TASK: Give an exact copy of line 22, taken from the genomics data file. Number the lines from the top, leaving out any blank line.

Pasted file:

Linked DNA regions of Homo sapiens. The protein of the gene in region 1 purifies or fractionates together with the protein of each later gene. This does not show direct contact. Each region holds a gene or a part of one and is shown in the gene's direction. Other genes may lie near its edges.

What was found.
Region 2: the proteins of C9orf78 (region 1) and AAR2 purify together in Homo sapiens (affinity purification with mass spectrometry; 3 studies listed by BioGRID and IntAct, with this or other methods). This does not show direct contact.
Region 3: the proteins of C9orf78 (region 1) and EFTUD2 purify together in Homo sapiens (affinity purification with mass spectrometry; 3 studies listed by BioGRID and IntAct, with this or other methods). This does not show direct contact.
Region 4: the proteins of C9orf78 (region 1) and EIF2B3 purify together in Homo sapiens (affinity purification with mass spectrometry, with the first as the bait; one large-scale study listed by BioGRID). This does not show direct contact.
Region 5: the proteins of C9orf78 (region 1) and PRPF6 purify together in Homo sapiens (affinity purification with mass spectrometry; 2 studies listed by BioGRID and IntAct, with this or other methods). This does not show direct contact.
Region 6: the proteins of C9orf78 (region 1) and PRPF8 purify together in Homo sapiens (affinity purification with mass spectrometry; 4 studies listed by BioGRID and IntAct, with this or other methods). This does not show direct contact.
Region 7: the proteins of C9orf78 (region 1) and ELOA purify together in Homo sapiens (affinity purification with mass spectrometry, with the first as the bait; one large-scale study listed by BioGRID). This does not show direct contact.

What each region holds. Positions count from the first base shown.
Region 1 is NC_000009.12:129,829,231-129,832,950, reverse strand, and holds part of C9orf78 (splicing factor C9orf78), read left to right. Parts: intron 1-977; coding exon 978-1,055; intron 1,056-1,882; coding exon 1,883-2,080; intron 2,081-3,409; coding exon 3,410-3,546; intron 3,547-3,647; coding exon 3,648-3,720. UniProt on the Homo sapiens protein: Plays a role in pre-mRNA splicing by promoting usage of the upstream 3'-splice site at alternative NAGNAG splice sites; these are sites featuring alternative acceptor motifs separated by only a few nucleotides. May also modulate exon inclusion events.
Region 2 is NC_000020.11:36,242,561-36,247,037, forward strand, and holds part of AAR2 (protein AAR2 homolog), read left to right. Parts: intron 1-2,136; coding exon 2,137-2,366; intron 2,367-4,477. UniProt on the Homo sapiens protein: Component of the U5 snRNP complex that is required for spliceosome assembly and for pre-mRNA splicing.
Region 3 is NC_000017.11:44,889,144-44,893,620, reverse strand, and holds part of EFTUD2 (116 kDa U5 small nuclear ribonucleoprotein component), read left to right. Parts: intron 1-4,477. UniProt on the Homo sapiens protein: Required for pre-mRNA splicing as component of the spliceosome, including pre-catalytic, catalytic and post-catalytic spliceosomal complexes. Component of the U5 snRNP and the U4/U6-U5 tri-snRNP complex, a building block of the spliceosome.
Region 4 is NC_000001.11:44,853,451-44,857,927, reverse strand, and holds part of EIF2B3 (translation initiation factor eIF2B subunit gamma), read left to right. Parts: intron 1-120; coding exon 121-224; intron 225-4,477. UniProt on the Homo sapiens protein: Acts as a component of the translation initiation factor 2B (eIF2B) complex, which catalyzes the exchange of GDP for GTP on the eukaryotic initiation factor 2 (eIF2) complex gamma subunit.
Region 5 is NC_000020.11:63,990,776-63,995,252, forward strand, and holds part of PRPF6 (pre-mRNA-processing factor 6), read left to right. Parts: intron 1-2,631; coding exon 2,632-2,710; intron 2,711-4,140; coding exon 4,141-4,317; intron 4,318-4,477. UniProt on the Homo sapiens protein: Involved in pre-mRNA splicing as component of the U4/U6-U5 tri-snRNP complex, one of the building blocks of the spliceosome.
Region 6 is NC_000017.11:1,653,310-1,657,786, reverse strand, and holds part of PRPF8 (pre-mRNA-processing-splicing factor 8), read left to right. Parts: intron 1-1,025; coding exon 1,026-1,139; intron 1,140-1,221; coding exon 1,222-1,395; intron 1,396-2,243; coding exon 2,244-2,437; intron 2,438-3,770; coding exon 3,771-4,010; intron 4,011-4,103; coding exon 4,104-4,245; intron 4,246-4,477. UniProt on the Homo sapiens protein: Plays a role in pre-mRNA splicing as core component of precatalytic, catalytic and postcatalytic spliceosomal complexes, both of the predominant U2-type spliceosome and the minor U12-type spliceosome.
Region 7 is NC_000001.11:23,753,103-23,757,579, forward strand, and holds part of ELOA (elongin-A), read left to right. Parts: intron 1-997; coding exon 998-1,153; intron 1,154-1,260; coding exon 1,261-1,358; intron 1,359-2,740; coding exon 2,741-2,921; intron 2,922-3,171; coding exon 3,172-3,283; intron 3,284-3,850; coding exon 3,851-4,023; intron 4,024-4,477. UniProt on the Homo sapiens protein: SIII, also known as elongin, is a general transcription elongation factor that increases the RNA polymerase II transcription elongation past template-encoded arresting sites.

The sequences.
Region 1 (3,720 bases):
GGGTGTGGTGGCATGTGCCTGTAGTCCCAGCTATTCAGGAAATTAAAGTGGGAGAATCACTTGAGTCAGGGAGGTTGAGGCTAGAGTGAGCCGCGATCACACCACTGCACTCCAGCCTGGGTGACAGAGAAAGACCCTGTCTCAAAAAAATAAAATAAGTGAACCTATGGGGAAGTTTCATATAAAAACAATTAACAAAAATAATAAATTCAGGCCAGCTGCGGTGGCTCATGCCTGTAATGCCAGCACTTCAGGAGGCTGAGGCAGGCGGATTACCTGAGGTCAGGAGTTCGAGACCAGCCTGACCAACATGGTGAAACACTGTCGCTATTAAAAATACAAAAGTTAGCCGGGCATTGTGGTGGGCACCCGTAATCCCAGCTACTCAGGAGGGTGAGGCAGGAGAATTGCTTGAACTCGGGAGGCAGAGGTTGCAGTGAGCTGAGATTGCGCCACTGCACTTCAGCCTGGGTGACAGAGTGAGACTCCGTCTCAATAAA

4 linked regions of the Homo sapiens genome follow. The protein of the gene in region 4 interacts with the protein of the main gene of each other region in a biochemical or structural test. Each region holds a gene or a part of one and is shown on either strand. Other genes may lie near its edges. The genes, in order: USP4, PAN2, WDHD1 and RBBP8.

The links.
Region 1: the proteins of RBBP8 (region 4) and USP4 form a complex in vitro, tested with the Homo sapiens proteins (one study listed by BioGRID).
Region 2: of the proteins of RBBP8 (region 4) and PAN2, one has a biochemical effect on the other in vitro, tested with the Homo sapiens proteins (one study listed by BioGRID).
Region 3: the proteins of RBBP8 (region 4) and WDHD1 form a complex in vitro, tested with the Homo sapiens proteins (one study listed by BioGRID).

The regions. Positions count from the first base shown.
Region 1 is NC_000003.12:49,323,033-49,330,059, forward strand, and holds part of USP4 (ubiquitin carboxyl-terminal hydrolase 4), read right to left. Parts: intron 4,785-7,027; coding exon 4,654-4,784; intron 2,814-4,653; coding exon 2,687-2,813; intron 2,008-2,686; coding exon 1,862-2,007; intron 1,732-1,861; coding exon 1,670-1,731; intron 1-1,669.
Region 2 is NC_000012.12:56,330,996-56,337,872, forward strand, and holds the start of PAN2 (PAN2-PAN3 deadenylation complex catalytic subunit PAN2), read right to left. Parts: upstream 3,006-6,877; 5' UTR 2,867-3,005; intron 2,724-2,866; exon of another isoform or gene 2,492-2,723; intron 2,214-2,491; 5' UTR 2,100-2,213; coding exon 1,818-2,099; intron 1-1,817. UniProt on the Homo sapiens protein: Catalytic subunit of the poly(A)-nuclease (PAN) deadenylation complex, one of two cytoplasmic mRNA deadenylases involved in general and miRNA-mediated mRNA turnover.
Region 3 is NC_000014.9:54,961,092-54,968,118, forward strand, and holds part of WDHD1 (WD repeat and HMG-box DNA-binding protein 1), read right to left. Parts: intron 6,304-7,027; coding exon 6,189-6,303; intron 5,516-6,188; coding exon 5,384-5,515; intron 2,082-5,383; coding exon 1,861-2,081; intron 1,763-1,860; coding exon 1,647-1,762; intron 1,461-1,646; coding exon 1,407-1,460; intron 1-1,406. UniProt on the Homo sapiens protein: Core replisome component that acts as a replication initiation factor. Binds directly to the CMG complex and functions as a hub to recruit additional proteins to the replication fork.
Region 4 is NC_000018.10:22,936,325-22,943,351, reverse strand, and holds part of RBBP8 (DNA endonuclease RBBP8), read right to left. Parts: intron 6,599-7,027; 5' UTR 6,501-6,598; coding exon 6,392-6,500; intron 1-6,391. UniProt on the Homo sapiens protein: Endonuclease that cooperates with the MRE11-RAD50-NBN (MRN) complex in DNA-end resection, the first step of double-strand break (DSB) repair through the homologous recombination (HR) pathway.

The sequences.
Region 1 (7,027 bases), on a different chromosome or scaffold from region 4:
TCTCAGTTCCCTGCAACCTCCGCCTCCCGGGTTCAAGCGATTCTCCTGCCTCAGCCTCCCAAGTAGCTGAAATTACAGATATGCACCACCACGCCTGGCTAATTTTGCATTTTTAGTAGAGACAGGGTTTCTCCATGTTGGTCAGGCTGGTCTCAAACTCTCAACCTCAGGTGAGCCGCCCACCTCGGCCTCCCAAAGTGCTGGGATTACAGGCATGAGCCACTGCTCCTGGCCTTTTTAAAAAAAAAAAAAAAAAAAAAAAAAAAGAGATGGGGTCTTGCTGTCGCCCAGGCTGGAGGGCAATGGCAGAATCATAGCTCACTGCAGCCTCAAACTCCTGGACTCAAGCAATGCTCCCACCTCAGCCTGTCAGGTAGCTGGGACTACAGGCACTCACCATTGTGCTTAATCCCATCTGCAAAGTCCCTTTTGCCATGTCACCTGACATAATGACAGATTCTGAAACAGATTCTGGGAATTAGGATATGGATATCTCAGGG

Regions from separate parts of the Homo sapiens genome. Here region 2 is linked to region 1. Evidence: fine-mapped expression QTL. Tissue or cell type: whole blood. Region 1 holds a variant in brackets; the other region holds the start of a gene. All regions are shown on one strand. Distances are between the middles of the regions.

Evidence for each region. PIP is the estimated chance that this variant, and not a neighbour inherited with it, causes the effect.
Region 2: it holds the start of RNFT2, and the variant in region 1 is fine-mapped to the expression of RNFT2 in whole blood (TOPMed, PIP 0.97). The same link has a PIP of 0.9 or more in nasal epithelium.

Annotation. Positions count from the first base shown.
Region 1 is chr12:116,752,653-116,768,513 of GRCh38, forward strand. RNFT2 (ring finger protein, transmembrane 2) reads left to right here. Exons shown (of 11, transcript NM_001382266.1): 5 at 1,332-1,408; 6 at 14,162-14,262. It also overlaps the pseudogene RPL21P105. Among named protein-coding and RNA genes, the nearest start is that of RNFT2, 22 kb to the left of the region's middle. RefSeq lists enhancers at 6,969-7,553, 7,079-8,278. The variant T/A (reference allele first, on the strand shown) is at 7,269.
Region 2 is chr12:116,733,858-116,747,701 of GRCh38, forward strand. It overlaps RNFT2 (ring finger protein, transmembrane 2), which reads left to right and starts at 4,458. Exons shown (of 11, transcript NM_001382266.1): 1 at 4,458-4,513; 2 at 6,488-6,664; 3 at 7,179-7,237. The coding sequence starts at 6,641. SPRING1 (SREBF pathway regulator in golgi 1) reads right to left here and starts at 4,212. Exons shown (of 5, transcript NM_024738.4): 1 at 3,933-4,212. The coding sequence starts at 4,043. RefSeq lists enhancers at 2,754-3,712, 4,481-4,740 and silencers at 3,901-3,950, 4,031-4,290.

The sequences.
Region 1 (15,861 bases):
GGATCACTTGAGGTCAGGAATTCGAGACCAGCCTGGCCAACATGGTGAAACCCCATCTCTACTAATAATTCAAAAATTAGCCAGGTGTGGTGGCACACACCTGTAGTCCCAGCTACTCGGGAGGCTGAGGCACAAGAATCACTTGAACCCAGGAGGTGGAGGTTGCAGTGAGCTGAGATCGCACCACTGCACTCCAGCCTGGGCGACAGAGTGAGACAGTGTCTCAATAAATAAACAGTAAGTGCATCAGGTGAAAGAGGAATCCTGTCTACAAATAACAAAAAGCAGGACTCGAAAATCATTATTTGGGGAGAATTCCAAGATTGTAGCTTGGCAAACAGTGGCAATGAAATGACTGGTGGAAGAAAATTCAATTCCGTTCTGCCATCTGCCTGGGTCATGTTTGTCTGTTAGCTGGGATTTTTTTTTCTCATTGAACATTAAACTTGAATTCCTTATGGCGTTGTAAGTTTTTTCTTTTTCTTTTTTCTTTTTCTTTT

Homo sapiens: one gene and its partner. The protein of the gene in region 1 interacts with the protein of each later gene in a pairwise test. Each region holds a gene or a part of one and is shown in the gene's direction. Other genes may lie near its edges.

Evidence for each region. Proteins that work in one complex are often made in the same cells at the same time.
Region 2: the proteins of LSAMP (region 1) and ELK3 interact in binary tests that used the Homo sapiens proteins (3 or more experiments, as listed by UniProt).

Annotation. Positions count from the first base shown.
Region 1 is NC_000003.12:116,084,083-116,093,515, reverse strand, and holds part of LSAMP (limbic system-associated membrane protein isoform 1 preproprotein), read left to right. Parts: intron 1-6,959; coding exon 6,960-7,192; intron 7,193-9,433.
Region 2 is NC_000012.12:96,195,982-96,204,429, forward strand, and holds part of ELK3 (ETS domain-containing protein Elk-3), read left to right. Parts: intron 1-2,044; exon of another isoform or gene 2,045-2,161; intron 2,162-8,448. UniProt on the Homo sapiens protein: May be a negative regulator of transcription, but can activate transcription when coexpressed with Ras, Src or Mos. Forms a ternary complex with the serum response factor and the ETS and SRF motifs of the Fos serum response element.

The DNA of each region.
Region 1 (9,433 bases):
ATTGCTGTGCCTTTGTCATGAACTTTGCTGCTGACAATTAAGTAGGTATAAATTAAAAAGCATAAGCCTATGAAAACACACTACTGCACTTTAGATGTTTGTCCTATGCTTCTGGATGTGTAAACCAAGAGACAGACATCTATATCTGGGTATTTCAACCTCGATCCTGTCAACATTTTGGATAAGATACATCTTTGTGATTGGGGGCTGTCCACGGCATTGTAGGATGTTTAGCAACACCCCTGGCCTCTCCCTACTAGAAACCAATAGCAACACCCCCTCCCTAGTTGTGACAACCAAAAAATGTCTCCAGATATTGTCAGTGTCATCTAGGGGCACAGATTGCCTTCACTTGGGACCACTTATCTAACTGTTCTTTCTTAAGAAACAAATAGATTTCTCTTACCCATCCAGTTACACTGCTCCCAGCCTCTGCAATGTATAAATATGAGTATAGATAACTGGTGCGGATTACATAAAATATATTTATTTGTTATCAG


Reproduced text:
Region 1: the proteins of RBBP8 (region 4) and USP4 form a complex in vitro, tested with the Homo sapiens proteins (one study listed by BioGRID).